Determination of the safety stock in supply chain management
Uncertain or fluctuating customer demand makes it necessary to realize a certain level of product availability in order to avoid delivery bottlenecks and provide customers with the desired service. High product availability provides a level of responsiveness, but increases costs by holding a high level of inventory that is rarely used. Low product availability, on the other hand, lowers inventory costs but results in a higher proportion of customers who cannot be served on time.
So the main goal of inventory management is to find a balance – an optimal product inventory volume.
What is safety stock?
Safety stock is maintained to cover demand in the event of unforeseeable fluctuations in demand and to avoid product shortages. This type of inventory cushion is also referred to as safety stock or buffer stock.
In theory, we can use formulas to calculate in the optimal number of units per order (EOQ – Economic Order Quantity) and the reorder point (ROP). The resulting ideal inventory behavior is obtained under the constraint that demand and lead time are constant. In real life, of course, this is not the case. Both demand and lead time fluctuate, resulting in ideal deviating inventory behavior.
How to calculate the safety distance?
The question is how to calculate safety stock in the supply chain to find the right balance between inventory costs and customer satisfaction.
Proper sizing of safety stock is one of the most difficult tasks in inventory management. To answer the question of how much and when we should reorder, we must first calculate the optimal number of units per order. This can be done with a purely mathematical approach using linear optimization. We can look at the supply chain as a mathematical model and calculate inventory based on input parameters (e.g. service level) using a set of linear equations and an LP solver.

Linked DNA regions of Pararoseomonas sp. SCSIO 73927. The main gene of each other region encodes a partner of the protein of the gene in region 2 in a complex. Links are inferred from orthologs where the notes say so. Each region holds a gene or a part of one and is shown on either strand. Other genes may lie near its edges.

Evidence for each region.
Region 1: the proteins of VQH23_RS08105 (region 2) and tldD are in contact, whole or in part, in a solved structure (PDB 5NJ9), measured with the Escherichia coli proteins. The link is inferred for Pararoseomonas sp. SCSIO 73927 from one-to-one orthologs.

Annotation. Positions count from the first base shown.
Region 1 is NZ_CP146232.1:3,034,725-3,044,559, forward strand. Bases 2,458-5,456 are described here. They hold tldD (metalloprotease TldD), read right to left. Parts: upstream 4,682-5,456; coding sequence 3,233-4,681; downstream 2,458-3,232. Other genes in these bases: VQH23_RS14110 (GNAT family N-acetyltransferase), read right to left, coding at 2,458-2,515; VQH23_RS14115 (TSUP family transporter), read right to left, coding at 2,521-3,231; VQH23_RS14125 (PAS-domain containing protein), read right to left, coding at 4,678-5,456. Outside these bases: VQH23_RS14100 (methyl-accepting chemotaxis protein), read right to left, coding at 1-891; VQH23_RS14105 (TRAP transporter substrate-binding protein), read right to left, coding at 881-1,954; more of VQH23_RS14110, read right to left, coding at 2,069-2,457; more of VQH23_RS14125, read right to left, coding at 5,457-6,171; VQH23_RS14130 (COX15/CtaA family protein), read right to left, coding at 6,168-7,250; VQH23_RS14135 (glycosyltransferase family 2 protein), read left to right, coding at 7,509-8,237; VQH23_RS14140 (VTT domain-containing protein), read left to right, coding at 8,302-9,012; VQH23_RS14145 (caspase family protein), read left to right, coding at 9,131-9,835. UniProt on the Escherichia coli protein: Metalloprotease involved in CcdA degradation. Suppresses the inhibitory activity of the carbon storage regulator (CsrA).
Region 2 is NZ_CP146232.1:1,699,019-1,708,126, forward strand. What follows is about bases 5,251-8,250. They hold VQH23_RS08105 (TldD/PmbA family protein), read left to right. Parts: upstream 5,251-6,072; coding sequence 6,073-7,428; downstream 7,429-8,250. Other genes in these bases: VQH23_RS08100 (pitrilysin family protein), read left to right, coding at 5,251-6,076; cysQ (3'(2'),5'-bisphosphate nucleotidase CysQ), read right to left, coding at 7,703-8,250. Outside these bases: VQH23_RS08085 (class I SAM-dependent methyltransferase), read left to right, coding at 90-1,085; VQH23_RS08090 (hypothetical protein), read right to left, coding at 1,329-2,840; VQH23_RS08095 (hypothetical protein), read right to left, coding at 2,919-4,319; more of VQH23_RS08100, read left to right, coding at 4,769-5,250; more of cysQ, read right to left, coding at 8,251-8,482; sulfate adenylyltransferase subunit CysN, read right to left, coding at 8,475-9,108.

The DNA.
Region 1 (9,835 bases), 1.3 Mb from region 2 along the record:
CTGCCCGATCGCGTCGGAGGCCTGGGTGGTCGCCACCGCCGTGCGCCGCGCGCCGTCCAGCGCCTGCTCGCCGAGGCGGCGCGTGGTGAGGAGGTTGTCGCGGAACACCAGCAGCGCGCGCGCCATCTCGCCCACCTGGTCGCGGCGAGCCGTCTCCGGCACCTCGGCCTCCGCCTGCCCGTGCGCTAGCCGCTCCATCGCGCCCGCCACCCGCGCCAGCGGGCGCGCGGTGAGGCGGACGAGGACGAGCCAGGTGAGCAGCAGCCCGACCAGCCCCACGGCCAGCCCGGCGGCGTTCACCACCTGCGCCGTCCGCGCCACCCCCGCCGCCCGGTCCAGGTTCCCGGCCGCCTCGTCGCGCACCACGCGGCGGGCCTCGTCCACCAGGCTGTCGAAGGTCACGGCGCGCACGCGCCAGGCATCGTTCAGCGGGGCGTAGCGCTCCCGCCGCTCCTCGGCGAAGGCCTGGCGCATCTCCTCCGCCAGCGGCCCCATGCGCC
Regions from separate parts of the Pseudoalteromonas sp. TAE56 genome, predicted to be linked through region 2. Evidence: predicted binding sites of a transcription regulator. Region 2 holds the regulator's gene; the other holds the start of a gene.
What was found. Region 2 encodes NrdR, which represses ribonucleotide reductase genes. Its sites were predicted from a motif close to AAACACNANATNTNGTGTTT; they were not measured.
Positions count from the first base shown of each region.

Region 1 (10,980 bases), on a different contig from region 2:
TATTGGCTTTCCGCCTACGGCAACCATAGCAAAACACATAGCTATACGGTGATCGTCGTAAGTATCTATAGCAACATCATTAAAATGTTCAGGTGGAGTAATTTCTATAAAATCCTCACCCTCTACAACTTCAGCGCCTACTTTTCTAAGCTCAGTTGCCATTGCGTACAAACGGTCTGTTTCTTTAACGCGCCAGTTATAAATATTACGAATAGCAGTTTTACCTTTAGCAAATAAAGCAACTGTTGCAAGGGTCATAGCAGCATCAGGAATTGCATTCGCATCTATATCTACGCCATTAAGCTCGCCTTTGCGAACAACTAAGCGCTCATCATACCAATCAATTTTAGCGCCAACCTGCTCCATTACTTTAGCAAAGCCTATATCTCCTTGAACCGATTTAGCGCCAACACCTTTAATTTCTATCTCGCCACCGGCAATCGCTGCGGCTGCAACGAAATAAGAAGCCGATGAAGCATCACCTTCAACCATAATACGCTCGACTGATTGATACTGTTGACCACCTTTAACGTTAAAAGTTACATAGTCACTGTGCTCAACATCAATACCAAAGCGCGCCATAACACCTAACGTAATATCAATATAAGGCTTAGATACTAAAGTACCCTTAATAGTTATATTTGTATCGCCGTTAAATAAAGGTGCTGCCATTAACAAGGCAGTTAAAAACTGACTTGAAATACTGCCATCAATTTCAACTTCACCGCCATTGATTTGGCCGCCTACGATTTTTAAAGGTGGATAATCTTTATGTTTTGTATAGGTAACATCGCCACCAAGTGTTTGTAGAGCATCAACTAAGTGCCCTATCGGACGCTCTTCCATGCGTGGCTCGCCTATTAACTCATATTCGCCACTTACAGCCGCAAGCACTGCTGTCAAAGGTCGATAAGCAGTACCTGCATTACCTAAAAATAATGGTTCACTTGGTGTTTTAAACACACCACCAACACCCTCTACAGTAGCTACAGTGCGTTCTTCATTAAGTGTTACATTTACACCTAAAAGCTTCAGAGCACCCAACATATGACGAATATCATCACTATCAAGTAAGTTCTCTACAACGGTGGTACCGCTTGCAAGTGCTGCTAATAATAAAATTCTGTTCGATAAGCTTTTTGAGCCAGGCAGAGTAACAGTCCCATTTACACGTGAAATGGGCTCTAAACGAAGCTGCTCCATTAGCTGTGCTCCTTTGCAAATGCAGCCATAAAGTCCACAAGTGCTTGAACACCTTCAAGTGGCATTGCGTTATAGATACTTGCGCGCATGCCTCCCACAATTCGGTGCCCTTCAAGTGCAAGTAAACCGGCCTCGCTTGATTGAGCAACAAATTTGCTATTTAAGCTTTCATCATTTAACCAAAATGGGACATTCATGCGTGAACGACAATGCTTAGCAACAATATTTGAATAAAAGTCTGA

However, we need to consider the dynamics of network processes as well as operational risks, demand fluctuations across multiple levels. This means that the analytical approach with simple formulas for safety stock will not work in reality for complex, lean and agile networks.
Dynamic simulation can be represent supply chain operations as they actually are, providing the technical means to determine the correct safety stock under given constraints.
Simulation is the best technology available today for detailed inventory police planning for four reasons:
- It captures processes over time and allows analysts to examine incremental changes in a system and review inventory levels at any point in time.
- It can take into account the uncertainty of the real world. Variable factors such as delivery times and demand volumes can affect supply chain performance. Simulation can account for these variations by using stochasticity to create more accurate forecasts and increase the resilience of the supply chain.
- Simulation provides analysts with the ability to calculate all the statistics they need. This allows the performance of a supply chain to be evaluated from multiple angles when determining inventory strategy.
- Simulation can capture the uniqueness of each supply chain and represent the complexity and unique characteristics of a company’s business without compromise.
Source: The AnyLogic Company